The roar is only a few weeks away at Daytona International Speedway. But as the rumble builds toward the 2016 NASCAR season, let’s cut to the Chase, pun intended, and pinpoint the top five story lines for this season.
What does Sprint Cup defending champion Kyle Busch do for an encore? Busch began the 2015 season with a decided handicap. He was in a hospital room as the Daytona 500 kicked off, his first day on the mend after a seismic accident during the first Xfinity Series race of the season. Busch missed the first 11 races with a double compound fracture in his right leg and a fracture of his left foot. Hard to imagine what he will do now that he is healthy, but the motivation starts with the fact that he wants to win a title without any mulligans from NASCAR.
Will Matt Kenseth and Joey Logano play nice? The 2015 campaign ended with Kenseth in the NASCAR doghouse and Logano out of Chase for the Sprint Cup contention despite having the most dominant season of any driver (with six victories). This is what happens when Boys, Have At It goes on steroids. Logano crossed the line first at Kansas, taking Kenseth for a spin, and Kenseth retaliated at Martinsville, deliberately wrecking him. Everybody hits the reset button for 2016, but not really. They’ll remember and have remnants of those wrecked cars to provide any necessary motivation.
Chase Elliott, the new Jeff Gordon? Not really, but the dots are easy to connect. Elliott will take over Gordon’s ride in the Hendrick Motorsports No. 24 Chevy. It’s not a charitable hand-me-down; the kid deserves the opportunity. The son of NASCAR icon Bill Elliott, Chase is ridiculously humble and mature for someone who is only 20. “There are no excuses as long as I do my part to compete with really good runs,” Elliott said. No pressure, but the boss man, Rick Hendrick, predicts Chase will win a race this season.
Will the lower downforce aerodynamic package improve racing? At the risk of getting too techno-nerdy here, NASCAR will roll out a new low-downforce package this season. In regular talk: Cars are going to have less grip in the corners, requiring drivers to lift off the gas sooner, putting the driving back in their hands a bit. The new package got rave reviews during test runs at Kentucky Speedway and Darlington Raceway last season. And for the most part, drivers seem to like it. “It’s going to be insane,” said Martin Truex Jr., a Chase finalist in 2015, specifically referring to the handling issues drivers will face with the new rules at Atlanta in the second week.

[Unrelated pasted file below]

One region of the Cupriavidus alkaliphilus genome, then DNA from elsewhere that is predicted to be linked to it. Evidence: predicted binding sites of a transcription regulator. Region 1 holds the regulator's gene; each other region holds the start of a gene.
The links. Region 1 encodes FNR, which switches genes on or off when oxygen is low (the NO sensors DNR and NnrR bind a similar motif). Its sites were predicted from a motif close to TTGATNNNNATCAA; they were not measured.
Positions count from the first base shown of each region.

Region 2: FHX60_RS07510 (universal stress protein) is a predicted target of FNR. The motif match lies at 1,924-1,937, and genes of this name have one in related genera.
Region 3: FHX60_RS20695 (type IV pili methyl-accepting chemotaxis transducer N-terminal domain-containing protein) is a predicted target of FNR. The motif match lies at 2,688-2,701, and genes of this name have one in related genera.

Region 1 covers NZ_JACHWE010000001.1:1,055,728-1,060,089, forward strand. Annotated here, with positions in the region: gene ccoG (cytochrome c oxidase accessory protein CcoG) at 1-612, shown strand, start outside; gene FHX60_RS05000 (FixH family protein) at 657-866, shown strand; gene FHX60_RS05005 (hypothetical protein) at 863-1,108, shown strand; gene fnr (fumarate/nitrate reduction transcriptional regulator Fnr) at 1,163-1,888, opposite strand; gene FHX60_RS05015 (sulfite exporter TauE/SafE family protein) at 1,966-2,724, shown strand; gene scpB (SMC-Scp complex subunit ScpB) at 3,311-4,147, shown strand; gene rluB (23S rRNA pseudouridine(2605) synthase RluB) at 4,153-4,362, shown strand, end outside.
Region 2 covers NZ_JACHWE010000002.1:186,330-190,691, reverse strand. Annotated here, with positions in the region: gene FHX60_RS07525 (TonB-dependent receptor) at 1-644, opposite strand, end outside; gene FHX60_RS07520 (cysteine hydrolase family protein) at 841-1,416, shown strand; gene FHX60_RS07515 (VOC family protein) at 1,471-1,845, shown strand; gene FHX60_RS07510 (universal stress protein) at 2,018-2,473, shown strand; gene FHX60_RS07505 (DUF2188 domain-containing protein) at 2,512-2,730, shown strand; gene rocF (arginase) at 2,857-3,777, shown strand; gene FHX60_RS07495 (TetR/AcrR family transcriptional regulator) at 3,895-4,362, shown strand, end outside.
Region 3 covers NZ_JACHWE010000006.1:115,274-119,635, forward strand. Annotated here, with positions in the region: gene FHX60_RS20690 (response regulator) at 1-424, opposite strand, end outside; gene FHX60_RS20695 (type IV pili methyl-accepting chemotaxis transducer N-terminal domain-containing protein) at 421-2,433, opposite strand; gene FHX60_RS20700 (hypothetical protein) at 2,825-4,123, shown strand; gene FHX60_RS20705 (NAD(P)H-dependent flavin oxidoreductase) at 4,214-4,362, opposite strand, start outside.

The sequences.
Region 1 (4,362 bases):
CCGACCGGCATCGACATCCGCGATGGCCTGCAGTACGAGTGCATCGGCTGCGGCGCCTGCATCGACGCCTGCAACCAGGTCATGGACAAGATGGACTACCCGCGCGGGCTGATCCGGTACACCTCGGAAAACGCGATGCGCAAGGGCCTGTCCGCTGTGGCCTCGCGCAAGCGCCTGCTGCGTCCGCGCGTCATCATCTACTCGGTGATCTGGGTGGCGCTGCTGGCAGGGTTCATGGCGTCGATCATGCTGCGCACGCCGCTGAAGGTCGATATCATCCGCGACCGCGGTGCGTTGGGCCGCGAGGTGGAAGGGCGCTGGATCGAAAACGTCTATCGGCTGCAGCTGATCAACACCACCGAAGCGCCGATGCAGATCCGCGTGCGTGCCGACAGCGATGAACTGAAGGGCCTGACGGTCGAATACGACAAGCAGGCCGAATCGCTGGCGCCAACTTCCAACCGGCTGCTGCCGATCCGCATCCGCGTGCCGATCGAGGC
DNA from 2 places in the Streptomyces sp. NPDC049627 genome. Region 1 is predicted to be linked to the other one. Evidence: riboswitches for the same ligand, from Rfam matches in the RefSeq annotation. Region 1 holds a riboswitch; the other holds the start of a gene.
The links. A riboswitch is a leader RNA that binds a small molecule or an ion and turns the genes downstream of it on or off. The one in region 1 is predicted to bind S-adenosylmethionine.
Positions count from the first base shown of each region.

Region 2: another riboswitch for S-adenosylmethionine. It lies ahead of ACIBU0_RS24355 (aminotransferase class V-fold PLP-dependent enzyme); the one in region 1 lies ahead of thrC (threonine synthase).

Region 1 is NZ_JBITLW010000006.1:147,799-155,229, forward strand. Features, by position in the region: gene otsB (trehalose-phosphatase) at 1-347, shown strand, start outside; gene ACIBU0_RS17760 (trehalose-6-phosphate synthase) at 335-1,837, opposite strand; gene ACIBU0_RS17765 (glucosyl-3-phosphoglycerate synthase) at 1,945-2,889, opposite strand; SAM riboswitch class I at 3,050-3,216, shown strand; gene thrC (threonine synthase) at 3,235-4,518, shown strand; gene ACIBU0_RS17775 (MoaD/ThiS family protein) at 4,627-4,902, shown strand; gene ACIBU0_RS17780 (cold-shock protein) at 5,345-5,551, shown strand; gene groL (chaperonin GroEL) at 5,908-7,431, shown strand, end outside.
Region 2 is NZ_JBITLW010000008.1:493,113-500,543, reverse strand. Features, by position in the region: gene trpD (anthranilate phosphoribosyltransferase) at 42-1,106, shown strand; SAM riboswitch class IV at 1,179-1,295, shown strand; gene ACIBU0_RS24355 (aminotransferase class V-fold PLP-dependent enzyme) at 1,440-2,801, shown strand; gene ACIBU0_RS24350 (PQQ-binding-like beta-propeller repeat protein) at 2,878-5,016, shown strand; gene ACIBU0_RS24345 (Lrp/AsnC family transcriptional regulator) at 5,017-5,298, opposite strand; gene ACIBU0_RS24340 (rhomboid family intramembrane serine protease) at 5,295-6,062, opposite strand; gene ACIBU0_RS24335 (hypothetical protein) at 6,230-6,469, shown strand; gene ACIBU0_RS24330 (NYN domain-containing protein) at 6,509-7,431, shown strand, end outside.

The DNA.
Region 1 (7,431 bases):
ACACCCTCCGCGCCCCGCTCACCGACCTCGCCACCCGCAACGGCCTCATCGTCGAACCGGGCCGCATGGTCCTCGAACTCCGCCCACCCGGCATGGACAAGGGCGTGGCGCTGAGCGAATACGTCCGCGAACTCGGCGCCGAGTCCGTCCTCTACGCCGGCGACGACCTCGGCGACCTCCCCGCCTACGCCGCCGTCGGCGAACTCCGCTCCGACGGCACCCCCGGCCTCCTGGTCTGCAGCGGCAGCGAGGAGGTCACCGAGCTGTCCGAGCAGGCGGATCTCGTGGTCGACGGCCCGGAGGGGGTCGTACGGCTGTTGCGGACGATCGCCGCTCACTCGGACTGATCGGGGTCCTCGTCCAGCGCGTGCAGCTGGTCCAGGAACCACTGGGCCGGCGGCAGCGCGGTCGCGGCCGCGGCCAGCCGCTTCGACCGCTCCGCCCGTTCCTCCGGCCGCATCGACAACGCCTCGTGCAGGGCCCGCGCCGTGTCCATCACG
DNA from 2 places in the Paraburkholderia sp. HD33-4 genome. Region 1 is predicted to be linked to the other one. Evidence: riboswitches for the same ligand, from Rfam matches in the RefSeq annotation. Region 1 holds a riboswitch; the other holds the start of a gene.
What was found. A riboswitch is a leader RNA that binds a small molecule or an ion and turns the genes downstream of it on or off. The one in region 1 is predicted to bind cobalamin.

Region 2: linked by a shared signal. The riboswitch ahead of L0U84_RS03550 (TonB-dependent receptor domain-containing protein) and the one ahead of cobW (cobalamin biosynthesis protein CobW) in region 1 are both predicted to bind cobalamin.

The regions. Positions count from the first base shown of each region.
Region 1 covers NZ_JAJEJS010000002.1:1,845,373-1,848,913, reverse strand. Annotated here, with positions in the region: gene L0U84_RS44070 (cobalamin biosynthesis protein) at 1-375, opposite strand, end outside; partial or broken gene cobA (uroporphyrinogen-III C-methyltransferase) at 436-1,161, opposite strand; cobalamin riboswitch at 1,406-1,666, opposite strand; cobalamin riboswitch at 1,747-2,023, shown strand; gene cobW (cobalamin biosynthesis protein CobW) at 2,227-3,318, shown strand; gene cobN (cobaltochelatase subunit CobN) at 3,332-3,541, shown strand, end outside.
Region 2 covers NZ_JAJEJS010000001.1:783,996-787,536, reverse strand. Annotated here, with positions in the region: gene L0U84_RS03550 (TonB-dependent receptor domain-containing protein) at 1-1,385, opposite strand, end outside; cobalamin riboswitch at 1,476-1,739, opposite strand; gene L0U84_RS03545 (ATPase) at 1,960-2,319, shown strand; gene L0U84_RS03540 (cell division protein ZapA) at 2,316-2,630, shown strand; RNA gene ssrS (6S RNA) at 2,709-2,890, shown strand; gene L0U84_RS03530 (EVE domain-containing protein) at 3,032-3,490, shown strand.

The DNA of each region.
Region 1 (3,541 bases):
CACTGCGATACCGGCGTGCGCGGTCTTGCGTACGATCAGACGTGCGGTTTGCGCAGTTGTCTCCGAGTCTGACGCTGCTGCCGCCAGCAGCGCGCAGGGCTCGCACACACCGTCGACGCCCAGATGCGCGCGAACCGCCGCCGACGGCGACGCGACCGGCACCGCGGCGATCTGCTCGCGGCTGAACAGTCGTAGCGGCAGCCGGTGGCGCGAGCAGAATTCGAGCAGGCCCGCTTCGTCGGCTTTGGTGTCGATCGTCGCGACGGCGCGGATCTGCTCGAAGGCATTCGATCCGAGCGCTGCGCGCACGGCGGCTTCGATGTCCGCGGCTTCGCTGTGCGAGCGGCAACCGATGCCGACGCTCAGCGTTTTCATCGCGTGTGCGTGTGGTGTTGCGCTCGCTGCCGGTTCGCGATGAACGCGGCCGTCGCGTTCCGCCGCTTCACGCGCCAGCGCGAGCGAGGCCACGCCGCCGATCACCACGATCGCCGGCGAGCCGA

Tony Stewart’s last ride: As young guns such as Elliott and Kyle Larson step into the spotlight, Stewart has a minimalist exit plan. He doesn’t want any parades or ponies (re-creating the Gordon farewell gig). “Smoke” would prefer a victory or two, something he hasn’t experienced since 2013. Will Stewart break out of his two-year slump, hopefully without any of the tempestuous turns that have marked his NASCAR career?
Tough start for Smoke
Stewart will begin his final Cup season under an ominous health watch.
The driver is hospitalized with a back injury after driving an all-terrain vehicle Sunday. The Stewart-Haas Racing team is unsure of the extent of his injuries, immediately fueling speculation about whether Stewart will be able to compete in his last Daytona 500 on Feb. 21.
Team spokesman Mike Arning told the Associated Press that Stewart is under evaluation at an undisclosed hospital and able to move all extremities. Arning indicated that Stewart’s condition will not be updated again until Thursday. Stewart is in a hospital on the West Coast.